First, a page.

Disney Says “No” to Maltin. Several weeks before the release of Who Framed Roger Rabbit (1988), historian Leonard Maltin who was working on the television show Entertainment Tonight called his usual contacts at the Disney Studio to borrow some footage from The Three Caballeros, Song of the South and Mary Poppins to put together a feature on Disney’s history of combining live action and animation.

Disney refused. He was told, “We don’t want this film (Roger Rabbit) to be associated with Disney because audiences will think it is something like Bambi. We don’t want it referred to as an animated film. It’s a live-action film with animation in it.” Animator and director Richard Williams told Maltin it was Roy E. Disney who insisted the film be released as a Touchstone film because he did not want the adult situations and gags associated with Disney.

So Maltin ended up using a clip from MGM’s Anchors Aweigh (1945).

Gold or Blue? Filmation’s BraveStarr animated television series only went into production after a deal with toy manufacturer Mattel. However, Mattel demanded some changes as detailed in an article in L.A. Times Magazine (December 28, 1986). Filmation had the main character wearing an all-gold outfit which contrasted with the planet’s mauve-and-blue sky. “I thought it was glorious and shining, like sunlight,” said president of Filmation Lou Scheimer. Mattel’s market research suggested that boys wouldn’t “buy a sissy color like gold” and wanted it changed to blue.

The compromise was a butter-yellow Western shirt and mustard-colored trousers but with a blue vest and blue-and-brown boots. Filmation also had the character with a ponytail but Mattel pointed out that it complicated the molding process for an action figure so suggested a ducktail instead. Mattel also eliminated the town’s cantina (they refused to use the word saloon) in the playset because research showed that boys didn’t know what to do in a cantina and it was inappropriate for the age level. Other changes to the original BraveStarr bible were made to satisfy the needs of the toymaker.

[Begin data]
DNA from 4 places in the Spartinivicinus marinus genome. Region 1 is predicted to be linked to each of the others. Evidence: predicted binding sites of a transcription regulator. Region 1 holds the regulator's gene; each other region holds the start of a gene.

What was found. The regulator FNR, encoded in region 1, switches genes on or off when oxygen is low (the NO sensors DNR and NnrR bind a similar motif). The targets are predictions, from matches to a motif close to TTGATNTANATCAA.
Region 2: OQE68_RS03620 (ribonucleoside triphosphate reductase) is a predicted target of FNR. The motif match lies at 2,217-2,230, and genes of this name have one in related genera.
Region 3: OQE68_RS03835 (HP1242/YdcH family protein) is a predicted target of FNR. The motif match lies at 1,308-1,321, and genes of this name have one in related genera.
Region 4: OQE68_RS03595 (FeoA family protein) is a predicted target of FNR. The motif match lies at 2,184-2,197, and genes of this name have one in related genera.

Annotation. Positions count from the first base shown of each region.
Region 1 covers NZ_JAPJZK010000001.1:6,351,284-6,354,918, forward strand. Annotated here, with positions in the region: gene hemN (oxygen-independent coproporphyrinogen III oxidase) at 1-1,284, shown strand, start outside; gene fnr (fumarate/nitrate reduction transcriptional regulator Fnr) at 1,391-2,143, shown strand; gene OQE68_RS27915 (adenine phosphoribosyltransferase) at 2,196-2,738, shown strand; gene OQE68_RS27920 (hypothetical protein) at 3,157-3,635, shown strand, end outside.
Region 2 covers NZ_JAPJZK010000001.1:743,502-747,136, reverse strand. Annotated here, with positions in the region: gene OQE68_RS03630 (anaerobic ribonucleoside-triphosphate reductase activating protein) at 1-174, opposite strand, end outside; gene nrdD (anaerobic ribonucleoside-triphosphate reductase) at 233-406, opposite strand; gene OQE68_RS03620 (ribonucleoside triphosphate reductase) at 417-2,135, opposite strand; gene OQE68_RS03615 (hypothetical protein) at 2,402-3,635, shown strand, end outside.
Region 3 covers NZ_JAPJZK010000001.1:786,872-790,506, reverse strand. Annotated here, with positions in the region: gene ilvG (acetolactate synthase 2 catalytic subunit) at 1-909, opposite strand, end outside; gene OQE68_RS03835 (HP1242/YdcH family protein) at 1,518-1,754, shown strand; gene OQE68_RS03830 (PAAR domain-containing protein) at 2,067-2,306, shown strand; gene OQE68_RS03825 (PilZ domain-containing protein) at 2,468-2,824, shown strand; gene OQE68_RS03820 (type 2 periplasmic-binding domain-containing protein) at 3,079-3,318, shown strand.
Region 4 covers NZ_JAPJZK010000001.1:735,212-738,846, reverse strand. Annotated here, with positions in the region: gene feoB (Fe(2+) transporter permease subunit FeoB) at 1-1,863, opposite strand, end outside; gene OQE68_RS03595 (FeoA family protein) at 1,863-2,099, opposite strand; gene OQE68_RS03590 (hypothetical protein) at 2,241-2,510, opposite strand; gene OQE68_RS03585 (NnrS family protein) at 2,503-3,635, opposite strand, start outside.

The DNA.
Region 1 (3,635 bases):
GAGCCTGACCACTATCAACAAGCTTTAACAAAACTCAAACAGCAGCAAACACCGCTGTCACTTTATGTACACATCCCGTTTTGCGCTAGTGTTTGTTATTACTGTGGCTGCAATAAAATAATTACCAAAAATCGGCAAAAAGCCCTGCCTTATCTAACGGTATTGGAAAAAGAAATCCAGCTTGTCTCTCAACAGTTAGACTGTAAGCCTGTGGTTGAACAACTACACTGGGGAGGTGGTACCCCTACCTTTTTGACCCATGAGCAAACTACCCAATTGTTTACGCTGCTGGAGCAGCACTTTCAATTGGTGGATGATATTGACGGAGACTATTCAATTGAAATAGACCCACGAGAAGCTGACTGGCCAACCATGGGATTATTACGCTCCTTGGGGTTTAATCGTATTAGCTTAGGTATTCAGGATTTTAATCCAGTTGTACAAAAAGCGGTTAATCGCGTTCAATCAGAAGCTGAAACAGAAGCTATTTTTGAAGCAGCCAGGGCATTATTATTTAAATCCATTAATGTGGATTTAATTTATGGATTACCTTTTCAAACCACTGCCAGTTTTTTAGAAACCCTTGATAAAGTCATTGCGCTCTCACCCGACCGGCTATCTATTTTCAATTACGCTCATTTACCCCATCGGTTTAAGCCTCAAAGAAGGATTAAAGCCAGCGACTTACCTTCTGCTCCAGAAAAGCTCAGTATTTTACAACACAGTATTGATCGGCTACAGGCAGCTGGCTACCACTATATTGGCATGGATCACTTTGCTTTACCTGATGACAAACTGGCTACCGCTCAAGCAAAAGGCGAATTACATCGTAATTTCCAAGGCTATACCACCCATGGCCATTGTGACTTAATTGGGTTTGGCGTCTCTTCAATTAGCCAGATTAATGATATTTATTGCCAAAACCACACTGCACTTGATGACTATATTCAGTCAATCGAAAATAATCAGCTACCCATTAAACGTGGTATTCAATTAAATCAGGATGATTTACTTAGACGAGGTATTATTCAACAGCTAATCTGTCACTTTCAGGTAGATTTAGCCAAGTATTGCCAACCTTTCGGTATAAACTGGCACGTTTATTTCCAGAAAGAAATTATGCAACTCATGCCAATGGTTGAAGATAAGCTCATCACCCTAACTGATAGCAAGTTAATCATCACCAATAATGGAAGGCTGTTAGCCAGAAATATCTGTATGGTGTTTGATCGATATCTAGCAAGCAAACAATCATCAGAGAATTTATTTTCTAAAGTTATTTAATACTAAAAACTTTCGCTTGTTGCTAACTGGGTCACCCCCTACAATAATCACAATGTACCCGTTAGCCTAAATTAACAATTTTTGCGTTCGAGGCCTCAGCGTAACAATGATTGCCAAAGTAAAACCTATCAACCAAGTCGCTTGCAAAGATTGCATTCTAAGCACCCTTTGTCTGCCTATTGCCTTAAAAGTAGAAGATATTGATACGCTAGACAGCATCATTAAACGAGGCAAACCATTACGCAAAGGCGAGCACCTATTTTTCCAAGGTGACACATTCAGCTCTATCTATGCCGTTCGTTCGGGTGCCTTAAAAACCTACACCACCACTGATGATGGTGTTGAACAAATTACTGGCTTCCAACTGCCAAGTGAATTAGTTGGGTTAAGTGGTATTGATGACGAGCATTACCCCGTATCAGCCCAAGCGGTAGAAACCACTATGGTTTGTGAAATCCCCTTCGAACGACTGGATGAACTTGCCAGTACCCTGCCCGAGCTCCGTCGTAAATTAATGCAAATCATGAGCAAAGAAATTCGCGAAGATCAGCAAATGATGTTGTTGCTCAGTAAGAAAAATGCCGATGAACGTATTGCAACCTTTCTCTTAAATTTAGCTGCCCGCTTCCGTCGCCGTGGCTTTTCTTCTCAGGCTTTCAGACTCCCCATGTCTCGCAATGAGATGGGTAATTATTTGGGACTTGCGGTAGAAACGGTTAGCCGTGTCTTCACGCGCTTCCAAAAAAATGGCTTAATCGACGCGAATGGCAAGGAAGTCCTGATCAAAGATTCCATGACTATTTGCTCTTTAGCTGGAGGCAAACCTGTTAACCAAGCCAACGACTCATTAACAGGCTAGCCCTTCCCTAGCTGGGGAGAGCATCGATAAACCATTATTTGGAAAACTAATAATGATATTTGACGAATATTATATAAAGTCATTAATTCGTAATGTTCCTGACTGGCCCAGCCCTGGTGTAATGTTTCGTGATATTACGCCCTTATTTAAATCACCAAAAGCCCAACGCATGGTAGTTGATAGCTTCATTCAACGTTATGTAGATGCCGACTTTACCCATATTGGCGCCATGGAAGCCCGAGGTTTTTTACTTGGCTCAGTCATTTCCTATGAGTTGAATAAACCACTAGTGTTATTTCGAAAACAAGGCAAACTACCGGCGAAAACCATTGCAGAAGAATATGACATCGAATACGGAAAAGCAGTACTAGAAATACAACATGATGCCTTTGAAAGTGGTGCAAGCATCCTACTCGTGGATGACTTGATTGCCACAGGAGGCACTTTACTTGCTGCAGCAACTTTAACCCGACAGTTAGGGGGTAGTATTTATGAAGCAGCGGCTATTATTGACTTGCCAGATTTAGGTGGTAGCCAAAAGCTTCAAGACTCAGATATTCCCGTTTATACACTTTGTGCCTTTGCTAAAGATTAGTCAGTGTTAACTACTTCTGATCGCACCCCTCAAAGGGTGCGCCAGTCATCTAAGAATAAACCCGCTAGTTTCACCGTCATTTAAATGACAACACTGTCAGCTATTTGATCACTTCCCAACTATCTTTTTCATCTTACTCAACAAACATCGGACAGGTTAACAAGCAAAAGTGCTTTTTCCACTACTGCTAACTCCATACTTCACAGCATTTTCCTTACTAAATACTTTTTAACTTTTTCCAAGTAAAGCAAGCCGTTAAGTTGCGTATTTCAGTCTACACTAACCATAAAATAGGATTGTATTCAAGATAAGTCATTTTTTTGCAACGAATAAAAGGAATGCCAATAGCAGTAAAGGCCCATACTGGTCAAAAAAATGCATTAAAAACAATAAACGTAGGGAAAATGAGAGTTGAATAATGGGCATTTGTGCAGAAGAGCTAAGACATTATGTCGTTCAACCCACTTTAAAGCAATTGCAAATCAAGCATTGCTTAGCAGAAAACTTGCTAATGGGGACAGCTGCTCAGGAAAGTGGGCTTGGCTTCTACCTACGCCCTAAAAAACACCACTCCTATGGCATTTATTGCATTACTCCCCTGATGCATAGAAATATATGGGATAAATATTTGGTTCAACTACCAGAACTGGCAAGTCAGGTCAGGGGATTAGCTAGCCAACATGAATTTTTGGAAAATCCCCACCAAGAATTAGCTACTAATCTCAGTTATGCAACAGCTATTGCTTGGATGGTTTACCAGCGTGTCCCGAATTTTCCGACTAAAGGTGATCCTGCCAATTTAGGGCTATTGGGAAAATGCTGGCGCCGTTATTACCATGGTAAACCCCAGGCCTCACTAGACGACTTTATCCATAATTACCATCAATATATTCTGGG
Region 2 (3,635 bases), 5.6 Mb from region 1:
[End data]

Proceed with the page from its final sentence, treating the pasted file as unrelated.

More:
How to Sell a H-B Show. In New York Times Magazine November 23, 1969, producer Joe Barbera said, “For Dastardly (and Muttley), our designer Iwao Takamoto created 100 to 150 airplanes, each with a different function, just as we created brightly colored cars for Wacky Races the year before. I flipped them on the floor and that’s the way we sold the shows. When network people come in, they walk on a carpet of eye-catching art. This plane, for instance, is a flying vacuum cleaner.”


  • Another anecdote regarding the titles for “The Pink Panther Strikes Again”. The first time I met Tony White, he mentioned that the reason the titles don’t really have anything to do with the plot (as most title sequences do), is because Blake Edwards, for unknown reasons, never sent Richard Williams a copy of the script.

    Willimas was also apparently inebriated when Edwards approached him to do the titles for “Strikes Again”.

  • Dik Dastardly is my favorite cartoon villain. I loved that show. I use to be in the cereal premium club.

  • The credit sequence for “The Pink Panther Strikes Again” always fascinated me because of the black-and-white backgrounds showing the interior of an art-deco theater. For years I tried to figure out what theater it was until, thanks to YouTube, I could do a close study and discovered that they weren’t photos, but photo-realistic art! Amazing!